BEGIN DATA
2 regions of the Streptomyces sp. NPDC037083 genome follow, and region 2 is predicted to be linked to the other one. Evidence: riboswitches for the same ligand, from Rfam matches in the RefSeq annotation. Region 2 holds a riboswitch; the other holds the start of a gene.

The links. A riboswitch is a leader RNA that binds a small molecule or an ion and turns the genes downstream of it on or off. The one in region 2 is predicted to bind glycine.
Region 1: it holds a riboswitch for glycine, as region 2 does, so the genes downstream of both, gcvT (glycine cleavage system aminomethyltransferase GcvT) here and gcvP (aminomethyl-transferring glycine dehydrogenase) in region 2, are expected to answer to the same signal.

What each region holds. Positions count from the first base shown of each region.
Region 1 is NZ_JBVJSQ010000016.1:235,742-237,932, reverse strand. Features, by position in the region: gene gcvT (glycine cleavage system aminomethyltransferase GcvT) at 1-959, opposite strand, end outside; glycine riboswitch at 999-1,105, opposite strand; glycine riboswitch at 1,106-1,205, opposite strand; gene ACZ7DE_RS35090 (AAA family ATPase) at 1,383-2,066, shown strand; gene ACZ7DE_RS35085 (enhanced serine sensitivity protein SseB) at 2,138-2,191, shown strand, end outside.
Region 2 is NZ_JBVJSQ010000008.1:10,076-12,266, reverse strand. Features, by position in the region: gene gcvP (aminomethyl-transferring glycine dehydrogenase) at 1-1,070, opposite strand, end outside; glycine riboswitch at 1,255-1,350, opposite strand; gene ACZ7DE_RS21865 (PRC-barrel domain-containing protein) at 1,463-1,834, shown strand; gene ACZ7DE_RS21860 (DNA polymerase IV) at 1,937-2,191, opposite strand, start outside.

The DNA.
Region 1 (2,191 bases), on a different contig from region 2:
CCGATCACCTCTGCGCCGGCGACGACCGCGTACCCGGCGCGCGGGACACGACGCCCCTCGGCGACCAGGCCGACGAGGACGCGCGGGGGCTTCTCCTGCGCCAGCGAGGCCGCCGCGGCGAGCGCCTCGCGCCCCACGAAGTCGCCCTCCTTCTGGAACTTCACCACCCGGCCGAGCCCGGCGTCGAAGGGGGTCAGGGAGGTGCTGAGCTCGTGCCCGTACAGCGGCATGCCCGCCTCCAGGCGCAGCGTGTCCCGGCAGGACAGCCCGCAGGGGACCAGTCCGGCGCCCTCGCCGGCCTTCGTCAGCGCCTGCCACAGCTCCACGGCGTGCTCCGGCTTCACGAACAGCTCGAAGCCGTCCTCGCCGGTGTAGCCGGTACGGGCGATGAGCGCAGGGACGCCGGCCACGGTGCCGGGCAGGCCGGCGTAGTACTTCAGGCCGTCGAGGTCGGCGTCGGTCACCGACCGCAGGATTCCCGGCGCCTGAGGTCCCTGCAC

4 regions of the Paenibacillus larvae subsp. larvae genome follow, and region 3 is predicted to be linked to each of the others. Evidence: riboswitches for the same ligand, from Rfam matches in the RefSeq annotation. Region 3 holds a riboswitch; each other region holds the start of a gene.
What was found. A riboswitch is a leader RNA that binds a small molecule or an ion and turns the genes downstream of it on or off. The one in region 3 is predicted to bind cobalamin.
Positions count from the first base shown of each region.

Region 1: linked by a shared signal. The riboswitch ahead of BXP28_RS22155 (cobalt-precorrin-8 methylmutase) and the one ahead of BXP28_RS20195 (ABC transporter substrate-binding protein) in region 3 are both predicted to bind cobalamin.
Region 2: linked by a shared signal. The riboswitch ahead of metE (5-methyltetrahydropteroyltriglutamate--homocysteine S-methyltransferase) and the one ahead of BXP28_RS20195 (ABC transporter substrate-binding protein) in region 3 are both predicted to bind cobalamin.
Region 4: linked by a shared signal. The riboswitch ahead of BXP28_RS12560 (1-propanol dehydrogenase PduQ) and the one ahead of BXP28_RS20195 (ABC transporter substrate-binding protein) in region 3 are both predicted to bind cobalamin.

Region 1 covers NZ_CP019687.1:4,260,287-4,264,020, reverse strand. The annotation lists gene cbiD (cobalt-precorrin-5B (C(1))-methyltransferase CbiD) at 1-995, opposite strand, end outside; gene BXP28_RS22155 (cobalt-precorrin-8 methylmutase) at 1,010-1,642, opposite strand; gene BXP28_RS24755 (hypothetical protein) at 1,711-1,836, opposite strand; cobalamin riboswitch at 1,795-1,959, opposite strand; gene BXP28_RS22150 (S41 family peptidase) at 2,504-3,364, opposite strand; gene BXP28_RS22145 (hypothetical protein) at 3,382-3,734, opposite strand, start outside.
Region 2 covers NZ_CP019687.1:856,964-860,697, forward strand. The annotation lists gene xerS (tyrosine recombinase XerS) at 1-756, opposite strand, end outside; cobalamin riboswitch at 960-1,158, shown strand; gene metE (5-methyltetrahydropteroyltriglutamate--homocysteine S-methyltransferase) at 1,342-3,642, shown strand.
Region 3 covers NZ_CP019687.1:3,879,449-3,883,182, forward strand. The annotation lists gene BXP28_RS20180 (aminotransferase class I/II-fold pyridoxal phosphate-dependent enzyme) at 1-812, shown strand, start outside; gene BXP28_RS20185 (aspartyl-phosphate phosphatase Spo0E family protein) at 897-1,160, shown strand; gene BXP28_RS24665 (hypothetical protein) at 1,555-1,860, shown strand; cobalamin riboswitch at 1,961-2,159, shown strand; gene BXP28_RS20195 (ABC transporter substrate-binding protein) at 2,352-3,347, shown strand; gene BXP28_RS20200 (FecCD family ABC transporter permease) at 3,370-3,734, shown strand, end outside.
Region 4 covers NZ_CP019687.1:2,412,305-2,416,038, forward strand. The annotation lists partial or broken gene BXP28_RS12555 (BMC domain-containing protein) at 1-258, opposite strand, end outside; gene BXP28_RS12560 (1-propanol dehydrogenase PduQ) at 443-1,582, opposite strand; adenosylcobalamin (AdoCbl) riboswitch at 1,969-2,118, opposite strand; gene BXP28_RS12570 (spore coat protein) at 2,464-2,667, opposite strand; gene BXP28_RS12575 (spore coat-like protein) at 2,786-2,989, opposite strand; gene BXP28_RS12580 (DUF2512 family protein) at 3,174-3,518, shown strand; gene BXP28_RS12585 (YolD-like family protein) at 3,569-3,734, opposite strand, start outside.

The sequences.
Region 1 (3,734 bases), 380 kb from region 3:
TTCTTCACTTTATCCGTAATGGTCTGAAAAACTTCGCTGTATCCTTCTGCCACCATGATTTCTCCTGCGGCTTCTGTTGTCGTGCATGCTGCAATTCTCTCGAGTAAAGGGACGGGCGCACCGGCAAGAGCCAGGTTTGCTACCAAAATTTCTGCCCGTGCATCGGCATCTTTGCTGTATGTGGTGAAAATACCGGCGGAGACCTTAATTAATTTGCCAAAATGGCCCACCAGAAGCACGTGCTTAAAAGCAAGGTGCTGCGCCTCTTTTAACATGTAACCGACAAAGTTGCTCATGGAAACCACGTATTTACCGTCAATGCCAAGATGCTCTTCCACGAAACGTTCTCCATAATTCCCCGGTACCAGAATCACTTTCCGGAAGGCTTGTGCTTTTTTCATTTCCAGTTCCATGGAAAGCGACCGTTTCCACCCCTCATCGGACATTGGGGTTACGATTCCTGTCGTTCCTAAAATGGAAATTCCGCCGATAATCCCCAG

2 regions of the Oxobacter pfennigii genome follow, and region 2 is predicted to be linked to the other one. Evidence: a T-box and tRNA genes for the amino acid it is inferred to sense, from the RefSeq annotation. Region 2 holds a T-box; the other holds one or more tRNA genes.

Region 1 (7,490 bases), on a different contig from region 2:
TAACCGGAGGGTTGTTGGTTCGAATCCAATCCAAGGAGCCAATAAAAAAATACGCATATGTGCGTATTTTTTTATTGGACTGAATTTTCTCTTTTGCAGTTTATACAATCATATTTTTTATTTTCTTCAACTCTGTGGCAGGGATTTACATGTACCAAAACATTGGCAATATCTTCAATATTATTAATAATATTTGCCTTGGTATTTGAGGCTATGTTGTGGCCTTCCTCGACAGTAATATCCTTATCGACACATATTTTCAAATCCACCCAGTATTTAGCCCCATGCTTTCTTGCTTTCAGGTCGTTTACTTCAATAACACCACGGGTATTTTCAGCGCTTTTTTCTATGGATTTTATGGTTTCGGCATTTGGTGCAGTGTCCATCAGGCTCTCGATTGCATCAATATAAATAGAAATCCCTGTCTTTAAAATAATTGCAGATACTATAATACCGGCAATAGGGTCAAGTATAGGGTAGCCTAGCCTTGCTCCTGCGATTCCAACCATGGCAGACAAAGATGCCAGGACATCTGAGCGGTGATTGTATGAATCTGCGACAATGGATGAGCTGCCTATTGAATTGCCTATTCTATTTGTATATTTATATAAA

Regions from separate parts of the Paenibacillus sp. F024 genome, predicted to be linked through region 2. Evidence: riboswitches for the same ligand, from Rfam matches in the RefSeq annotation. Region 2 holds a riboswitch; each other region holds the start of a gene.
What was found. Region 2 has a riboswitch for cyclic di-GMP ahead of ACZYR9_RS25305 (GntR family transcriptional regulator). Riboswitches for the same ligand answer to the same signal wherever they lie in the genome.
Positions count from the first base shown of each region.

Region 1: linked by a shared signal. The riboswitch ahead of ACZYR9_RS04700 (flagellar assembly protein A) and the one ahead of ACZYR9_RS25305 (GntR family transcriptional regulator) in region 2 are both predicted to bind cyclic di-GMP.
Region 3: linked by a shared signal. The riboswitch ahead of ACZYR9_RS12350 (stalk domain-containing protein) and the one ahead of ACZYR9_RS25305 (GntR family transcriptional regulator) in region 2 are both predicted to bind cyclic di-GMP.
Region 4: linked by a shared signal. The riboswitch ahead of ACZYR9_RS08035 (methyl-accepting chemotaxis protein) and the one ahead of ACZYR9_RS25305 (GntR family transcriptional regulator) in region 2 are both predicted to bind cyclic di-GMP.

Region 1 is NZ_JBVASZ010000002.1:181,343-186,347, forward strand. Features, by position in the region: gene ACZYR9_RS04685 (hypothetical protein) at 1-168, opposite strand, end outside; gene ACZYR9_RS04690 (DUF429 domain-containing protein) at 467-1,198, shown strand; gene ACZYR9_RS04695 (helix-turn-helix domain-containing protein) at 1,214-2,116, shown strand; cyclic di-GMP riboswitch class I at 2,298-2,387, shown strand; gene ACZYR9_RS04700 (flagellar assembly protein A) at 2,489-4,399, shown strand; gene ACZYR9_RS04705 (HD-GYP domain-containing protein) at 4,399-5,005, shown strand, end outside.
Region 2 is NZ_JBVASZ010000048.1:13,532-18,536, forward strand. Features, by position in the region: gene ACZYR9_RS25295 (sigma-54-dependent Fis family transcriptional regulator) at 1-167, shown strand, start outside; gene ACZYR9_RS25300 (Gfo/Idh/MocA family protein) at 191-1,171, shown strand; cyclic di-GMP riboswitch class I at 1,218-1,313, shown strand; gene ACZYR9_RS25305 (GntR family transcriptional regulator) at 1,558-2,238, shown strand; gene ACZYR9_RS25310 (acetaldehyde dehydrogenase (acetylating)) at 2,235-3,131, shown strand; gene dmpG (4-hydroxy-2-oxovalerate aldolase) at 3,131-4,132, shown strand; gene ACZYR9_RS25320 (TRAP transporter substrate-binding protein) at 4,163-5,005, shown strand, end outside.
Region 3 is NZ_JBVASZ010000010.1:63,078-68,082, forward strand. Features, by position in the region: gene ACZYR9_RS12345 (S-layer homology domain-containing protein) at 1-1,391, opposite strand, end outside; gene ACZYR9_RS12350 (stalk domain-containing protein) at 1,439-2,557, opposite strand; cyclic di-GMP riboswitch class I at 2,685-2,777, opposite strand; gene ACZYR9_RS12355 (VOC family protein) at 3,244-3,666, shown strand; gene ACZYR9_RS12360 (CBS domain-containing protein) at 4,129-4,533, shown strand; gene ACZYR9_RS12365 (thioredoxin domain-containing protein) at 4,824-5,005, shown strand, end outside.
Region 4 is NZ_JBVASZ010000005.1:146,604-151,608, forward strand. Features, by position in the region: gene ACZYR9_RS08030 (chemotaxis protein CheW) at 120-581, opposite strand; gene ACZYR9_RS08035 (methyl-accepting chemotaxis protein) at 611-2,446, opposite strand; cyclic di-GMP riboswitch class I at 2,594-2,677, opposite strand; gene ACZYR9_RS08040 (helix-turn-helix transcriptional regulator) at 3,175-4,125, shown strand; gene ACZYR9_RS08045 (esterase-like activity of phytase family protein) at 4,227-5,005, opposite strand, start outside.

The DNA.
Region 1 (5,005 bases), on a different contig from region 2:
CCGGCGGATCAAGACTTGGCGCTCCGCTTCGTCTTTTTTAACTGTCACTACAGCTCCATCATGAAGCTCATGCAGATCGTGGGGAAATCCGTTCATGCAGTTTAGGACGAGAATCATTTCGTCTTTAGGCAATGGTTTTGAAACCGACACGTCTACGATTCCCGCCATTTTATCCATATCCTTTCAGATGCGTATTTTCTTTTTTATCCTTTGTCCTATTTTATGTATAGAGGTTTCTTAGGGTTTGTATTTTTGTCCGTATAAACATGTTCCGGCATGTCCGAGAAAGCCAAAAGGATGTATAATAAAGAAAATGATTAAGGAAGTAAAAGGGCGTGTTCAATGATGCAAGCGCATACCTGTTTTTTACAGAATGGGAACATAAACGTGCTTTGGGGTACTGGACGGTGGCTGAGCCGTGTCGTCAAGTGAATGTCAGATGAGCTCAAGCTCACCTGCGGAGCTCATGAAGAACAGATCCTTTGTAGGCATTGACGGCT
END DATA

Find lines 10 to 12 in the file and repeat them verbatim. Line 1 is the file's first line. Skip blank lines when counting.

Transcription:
4 regions of the Paenibacillus larvae subsp. larvae genome follow, and region 3 is predicted to be linked to each of the others. Evidence: riboswitches for the same ligand, from Rfam matches in the RefSeq annotation. Region 3 holds a riboswitch; each other region holds the start of a gene.
What was found. A riboswitch is a leader RNA that binds a small molecule or an ion and turns the genes downstream of it on or off. The one in region 3 is predicted to bind cobalamin.
Positions count from the first base shown of each region.